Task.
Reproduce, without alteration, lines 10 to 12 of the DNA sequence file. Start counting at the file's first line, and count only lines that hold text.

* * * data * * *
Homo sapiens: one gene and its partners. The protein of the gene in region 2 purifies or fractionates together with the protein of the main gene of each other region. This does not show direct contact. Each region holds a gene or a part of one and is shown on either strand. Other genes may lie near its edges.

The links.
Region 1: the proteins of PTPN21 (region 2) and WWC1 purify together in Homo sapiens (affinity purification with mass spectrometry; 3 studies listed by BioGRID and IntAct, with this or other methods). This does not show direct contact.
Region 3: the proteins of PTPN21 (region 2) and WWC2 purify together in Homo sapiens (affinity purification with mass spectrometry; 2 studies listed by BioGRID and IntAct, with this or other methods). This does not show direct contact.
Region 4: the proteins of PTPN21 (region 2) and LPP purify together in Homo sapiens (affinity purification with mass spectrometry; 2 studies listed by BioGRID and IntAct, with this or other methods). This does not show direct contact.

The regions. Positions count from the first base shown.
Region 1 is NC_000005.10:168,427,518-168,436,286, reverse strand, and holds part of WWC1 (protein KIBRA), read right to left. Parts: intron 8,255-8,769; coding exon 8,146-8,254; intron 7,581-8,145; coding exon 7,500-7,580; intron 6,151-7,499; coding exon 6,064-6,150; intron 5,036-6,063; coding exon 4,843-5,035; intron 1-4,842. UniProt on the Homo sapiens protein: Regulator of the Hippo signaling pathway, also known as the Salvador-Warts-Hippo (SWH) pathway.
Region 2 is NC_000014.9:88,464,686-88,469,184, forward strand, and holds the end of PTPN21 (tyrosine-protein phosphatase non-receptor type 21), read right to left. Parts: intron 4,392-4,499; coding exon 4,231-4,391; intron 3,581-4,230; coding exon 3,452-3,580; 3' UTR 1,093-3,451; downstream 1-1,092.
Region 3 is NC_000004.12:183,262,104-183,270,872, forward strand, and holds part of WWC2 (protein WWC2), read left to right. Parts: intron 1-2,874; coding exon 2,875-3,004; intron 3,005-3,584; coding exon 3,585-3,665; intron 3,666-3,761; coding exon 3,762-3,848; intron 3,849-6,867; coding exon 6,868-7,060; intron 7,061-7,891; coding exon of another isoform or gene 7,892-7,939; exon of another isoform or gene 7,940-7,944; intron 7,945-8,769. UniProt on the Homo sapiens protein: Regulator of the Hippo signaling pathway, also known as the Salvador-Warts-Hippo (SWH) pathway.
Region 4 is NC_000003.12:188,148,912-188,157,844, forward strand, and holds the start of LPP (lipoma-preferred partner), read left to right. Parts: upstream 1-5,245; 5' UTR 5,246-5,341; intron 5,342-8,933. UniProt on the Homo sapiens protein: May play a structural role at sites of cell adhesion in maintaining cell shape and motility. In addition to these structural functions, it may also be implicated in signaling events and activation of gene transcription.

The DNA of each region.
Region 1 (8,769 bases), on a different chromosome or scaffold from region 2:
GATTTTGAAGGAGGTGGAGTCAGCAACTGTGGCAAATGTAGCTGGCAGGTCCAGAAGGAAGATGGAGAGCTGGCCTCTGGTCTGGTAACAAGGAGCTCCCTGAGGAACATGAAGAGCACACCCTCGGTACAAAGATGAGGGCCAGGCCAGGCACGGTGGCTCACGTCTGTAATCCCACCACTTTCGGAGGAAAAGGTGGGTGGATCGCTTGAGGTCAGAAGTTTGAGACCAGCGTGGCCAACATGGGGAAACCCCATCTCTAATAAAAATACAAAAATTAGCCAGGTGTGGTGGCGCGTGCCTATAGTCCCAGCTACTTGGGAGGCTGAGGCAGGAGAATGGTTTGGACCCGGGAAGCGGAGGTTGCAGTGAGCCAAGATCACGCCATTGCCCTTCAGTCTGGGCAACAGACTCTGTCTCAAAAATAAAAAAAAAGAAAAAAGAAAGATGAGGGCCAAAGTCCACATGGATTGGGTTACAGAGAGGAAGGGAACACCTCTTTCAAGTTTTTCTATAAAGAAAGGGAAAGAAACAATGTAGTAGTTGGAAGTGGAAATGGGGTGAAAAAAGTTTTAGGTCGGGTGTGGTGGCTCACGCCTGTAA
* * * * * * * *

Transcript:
Region 4 is NC_000003.12:188,148,912-188,157,844, forward strand, and holds the start of LPP (lipoma-preferred partner), read left to right. Parts: upstream 1-5,245; 5' UTR 5,246-5,341; intron 5,342-8,933. UniProt on the Homo sapiens protein: May play a structural role at sites of cell adhesion in maintaining cell shape and motility. In addition to these structural functions, it may also be implicated in signaling events and activation of gene transcription.

The DNA of each region.
Region 1 (8,769 bases), on a different chromosome or scaffold from region 2: